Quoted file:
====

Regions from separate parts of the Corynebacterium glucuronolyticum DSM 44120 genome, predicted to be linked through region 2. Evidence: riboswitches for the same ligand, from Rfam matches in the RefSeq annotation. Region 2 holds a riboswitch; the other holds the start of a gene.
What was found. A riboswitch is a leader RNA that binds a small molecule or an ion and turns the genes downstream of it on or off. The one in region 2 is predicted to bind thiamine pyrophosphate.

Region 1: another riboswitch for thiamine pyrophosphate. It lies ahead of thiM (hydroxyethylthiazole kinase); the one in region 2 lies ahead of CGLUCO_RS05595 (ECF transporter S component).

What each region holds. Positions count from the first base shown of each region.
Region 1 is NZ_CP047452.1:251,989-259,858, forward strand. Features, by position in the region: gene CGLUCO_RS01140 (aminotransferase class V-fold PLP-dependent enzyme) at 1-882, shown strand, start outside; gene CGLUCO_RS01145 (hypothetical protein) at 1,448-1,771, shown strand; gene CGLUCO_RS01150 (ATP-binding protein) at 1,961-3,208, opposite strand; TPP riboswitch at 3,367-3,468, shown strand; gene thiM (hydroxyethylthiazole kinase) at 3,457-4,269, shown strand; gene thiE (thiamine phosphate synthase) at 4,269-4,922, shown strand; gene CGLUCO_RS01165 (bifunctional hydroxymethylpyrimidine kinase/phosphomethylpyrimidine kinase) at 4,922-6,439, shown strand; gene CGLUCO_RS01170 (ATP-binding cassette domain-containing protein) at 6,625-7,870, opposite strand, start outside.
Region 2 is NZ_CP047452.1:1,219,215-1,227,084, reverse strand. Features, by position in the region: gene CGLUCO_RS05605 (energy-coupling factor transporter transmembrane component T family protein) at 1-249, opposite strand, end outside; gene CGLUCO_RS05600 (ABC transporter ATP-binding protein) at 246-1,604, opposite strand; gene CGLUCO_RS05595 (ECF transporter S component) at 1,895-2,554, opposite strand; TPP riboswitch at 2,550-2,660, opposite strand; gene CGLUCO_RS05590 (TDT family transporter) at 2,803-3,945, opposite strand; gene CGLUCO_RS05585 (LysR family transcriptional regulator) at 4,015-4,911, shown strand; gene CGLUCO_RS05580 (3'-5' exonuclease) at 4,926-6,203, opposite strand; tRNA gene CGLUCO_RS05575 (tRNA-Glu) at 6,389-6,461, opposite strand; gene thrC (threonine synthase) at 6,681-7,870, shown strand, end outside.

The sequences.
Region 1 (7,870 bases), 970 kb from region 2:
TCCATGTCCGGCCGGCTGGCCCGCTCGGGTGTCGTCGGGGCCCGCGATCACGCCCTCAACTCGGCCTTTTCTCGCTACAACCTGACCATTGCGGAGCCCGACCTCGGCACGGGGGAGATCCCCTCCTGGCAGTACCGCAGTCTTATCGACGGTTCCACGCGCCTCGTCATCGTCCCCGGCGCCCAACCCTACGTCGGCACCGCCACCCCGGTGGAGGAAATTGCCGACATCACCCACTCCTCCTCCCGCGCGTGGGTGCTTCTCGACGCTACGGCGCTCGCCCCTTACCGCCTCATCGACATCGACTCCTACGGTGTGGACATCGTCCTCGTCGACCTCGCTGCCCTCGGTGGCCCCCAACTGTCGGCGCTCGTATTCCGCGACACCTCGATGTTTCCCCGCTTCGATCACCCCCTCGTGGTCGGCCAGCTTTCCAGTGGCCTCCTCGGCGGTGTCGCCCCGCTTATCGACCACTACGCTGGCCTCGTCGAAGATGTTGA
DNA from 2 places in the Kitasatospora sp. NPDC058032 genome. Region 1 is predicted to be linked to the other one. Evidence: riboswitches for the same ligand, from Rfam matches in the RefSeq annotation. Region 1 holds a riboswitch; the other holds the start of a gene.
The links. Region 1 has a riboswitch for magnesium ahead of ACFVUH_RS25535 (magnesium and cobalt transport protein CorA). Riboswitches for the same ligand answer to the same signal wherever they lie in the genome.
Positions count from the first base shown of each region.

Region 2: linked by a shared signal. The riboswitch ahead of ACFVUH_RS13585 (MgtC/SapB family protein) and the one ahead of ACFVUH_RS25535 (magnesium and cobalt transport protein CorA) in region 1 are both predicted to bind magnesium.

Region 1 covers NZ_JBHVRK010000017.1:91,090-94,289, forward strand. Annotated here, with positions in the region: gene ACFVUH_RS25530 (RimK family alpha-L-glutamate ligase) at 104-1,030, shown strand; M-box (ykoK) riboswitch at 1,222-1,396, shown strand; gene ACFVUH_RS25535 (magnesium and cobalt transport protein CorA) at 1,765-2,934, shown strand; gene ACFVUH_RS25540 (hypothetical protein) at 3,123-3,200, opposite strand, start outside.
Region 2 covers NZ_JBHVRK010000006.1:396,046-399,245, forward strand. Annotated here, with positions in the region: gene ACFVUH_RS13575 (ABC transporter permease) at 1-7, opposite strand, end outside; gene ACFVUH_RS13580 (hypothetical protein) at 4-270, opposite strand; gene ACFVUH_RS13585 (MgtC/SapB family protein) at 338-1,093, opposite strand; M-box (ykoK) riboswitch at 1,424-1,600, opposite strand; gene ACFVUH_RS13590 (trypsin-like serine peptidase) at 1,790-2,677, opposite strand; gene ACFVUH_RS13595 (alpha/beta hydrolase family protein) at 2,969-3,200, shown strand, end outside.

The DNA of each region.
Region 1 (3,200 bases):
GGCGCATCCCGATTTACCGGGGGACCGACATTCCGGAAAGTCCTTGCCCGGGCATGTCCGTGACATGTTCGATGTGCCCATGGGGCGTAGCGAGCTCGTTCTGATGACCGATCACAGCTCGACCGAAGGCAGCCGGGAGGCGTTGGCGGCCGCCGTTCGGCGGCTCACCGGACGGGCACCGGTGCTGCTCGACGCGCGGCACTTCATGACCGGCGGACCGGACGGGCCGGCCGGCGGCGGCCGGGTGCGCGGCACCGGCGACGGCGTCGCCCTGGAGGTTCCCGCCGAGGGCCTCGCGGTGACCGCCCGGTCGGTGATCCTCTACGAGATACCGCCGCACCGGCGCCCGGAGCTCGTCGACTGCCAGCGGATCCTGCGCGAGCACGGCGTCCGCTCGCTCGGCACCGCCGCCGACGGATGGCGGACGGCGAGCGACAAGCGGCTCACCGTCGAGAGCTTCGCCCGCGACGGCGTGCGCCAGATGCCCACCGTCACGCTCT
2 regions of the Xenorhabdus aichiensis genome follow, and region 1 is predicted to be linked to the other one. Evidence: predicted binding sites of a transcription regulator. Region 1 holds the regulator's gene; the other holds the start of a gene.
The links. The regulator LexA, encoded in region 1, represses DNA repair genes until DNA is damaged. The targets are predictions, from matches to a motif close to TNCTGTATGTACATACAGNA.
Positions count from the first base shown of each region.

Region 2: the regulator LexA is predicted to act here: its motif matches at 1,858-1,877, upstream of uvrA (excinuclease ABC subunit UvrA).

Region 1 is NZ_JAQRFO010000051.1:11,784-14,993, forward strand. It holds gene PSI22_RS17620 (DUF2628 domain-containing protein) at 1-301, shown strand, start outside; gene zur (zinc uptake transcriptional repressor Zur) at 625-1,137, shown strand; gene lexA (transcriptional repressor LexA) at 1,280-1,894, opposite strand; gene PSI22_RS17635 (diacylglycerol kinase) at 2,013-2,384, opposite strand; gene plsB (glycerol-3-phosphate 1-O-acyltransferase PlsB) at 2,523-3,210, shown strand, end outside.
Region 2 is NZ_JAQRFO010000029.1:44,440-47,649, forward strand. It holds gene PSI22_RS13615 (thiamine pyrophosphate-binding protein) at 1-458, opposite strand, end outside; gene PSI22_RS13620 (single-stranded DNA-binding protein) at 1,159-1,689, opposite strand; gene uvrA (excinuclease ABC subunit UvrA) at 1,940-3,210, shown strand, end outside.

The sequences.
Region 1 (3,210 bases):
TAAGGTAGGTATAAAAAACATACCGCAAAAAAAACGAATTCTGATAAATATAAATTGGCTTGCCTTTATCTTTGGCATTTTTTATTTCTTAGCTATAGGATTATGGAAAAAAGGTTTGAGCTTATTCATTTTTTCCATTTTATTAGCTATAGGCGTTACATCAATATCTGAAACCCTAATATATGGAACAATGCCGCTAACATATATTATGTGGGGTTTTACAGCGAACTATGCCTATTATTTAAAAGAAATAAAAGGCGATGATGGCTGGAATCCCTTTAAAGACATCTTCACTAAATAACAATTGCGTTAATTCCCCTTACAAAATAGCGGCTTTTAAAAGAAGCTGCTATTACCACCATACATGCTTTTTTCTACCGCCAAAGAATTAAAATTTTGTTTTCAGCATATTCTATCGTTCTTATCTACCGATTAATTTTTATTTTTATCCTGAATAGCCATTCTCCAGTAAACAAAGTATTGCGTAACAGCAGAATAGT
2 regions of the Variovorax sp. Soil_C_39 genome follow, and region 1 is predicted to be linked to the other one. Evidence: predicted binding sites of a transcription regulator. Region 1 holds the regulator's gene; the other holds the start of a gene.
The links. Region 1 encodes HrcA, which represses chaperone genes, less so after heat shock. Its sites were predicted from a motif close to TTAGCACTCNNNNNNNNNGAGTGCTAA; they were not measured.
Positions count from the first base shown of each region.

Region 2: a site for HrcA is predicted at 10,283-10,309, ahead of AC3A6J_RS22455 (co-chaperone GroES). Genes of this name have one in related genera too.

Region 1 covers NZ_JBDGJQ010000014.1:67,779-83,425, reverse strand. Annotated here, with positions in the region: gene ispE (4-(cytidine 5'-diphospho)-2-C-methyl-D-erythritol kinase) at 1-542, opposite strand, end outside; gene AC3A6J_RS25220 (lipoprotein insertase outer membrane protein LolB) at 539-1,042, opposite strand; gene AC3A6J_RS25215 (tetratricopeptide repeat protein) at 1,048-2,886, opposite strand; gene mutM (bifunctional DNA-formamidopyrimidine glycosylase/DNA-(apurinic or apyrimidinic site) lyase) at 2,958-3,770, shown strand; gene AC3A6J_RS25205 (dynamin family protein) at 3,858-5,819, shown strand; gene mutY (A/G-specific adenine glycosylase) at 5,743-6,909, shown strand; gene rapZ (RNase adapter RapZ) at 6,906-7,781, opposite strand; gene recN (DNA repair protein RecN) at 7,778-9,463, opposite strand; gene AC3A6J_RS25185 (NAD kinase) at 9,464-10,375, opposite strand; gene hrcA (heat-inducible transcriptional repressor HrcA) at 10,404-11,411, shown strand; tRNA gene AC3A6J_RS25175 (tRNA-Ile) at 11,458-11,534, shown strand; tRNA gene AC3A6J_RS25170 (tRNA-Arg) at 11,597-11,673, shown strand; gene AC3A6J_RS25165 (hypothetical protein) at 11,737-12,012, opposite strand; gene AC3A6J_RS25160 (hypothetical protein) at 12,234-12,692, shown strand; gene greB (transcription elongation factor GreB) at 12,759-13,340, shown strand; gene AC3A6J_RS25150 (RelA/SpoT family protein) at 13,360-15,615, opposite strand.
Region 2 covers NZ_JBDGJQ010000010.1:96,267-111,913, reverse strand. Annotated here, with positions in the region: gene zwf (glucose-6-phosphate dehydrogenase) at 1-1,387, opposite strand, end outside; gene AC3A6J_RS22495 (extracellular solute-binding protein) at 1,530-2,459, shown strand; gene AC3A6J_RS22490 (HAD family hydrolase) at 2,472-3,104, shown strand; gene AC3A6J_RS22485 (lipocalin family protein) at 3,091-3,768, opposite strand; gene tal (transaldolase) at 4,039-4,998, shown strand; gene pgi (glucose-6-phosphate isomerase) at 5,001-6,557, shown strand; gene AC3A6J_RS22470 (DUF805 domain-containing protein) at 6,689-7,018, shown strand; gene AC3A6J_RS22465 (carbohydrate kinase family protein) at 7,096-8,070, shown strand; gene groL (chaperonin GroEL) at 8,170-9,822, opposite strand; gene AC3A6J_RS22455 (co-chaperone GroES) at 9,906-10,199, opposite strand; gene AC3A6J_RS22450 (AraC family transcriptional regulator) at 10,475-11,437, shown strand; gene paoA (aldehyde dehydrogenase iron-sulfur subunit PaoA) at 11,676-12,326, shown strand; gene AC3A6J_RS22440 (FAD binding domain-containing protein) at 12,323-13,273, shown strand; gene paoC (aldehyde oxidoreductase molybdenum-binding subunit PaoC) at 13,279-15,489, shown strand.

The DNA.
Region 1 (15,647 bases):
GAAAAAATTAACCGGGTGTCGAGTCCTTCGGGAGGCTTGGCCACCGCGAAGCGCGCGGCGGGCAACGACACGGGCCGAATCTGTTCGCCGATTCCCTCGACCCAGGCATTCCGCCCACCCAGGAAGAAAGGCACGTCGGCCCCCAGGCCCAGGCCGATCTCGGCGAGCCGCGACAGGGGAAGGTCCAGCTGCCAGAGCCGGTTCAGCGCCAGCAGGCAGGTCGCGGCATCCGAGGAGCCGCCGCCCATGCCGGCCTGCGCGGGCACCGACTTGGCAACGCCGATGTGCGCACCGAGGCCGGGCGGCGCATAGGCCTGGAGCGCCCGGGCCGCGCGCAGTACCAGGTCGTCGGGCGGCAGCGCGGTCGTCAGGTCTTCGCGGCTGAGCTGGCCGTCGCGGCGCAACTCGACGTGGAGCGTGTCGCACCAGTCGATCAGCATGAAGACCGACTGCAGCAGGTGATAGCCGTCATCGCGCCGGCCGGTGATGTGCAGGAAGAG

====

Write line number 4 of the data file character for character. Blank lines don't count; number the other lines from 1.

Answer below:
What each region holds. Positions count from the first base shown of each region.